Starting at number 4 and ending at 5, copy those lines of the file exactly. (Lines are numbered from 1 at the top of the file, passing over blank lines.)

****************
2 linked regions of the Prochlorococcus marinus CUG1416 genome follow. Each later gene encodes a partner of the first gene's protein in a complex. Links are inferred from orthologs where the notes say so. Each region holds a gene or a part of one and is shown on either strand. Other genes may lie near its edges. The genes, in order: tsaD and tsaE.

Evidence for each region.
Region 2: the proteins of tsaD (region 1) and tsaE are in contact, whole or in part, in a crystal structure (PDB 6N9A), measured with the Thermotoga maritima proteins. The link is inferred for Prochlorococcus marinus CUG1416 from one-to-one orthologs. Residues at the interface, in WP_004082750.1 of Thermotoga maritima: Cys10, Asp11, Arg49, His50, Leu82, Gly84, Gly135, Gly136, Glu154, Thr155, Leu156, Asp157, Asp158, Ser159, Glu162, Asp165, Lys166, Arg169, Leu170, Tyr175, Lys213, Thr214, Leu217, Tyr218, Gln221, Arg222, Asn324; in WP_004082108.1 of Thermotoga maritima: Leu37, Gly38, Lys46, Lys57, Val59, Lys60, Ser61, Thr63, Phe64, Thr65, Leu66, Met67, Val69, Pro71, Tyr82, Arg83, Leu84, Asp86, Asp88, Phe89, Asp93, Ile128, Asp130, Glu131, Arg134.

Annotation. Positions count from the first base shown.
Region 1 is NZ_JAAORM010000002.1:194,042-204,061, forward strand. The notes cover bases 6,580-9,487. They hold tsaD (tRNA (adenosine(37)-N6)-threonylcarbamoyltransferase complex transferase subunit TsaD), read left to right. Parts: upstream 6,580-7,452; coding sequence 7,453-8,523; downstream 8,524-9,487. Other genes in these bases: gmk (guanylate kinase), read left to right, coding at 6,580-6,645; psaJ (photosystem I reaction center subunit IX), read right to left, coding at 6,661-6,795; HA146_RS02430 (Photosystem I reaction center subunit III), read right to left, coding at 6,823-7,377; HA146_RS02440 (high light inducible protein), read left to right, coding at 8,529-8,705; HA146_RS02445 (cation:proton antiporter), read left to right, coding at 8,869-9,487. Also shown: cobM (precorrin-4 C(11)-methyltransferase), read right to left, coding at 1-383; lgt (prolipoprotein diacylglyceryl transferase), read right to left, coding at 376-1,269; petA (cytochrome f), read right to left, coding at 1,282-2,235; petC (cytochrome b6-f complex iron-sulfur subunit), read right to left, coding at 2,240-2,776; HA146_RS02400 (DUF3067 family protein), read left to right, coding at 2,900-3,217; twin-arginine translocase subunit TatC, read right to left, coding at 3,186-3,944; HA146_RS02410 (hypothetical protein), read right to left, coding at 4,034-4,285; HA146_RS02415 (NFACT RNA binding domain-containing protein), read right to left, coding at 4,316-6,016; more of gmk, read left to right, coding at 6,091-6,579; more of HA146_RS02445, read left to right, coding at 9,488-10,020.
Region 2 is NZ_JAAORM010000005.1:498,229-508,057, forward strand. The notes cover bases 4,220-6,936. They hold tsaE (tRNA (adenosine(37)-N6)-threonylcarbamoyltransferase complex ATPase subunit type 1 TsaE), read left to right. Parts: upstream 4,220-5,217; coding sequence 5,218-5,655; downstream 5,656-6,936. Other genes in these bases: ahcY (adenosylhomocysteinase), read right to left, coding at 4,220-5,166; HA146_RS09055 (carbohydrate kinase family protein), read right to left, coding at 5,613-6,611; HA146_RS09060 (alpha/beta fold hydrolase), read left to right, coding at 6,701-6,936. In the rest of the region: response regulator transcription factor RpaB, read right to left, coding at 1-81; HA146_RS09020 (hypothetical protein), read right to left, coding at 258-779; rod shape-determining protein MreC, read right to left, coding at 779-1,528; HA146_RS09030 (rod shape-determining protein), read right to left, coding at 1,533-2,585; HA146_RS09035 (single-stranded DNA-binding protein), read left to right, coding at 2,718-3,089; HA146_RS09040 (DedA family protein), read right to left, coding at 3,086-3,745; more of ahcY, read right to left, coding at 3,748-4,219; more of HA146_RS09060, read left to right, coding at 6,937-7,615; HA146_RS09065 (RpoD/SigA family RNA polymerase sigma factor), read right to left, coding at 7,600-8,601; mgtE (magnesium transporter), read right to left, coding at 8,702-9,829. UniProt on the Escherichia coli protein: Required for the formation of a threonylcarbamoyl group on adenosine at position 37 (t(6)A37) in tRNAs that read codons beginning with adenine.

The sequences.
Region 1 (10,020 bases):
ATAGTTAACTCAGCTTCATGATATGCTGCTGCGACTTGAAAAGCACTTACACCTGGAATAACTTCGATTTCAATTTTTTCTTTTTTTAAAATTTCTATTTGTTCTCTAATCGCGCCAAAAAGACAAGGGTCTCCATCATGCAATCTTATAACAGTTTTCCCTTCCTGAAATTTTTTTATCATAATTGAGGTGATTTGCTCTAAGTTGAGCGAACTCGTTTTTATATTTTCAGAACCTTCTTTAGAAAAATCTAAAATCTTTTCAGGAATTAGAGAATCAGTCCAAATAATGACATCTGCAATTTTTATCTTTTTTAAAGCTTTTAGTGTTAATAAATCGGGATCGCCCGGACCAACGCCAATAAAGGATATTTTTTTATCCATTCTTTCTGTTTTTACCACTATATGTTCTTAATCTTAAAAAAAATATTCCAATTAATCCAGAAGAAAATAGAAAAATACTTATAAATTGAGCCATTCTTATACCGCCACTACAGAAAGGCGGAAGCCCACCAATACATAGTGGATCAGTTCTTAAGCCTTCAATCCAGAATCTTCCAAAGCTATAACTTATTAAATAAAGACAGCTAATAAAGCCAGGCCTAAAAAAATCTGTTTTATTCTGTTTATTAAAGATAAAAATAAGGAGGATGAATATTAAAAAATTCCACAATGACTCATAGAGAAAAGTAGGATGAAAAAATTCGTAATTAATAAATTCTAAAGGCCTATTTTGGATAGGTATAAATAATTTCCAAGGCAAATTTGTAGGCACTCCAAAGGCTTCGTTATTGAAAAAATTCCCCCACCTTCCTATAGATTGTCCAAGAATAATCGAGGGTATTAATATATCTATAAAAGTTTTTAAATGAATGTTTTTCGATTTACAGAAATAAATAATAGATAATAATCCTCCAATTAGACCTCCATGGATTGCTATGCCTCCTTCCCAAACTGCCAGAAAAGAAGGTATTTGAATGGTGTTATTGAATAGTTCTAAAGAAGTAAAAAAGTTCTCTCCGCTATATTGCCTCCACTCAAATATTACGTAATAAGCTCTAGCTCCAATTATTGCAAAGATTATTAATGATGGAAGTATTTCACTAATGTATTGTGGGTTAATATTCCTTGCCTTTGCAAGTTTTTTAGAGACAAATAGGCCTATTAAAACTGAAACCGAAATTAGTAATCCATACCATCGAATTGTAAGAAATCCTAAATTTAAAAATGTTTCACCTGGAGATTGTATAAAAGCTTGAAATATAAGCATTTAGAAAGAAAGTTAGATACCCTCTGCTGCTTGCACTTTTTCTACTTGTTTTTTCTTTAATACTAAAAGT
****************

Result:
Annotation. Positions count from the first base shown.
Region 1 is NZ_JAAORM010000002.1:194,042-204,061, forward strand. The notes cover bases 6,580-9,487. They hold tsaD (tRNA (adenosine(37)-N6)-threonylcarbamoyltransferase complex transferase subunit TsaD), read left to right. Parts: upstream 6,580-7,452; coding sequence 7,453-8,523; downstream 8,524-9,487. Other genes in these bases: gmk (guanylate kinase), read left to right, coding at 6,580-6,645; psaJ (photosystem I reaction center subunit IX), read right to left, coding at 6,661-6,795; HA146_RS02430 (Photosystem I reaction center subunit III), read right to left, coding at 6,823-7,377; HA146_RS02440 (high light inducible protein), read left to right, coding at 8,529-8,705; HA146_RS02445 (cation:proton antiporter), read left to right, coding at 8,869-9,487. Also shown: cobM (precorrin-4 C(11)-methyltransferase), read right to left, coding at 1-383; lgt (prolipoprotein diacylglyceryl transferase), read right to left, coding at 376-1,269; petA (cytochrome f), read right to left, coding at 1,282-2,235; petC (cytochrome b6-f complex iron-sulfur subunit), read right to left, coding at 2,240-2,776; HA146_RS02400 (DUF3067 family protein), read left to right, coding at 2,900-3,217; twin-arginine translocase subunit TatC, read right to left, coding at 3,186-3,944; HA146_RS02410 (hypothetical protein), read right to left, coding at 4,034-4,285; HA146_RS02415 (NFACT RNA binding domain-containing protein), read right to left, coding at 4,316-6,016; more of gmk, read left to right, coding at 6,091-6,579; more of HA146_RS02445, read left to right, coding at 9,488-10,020.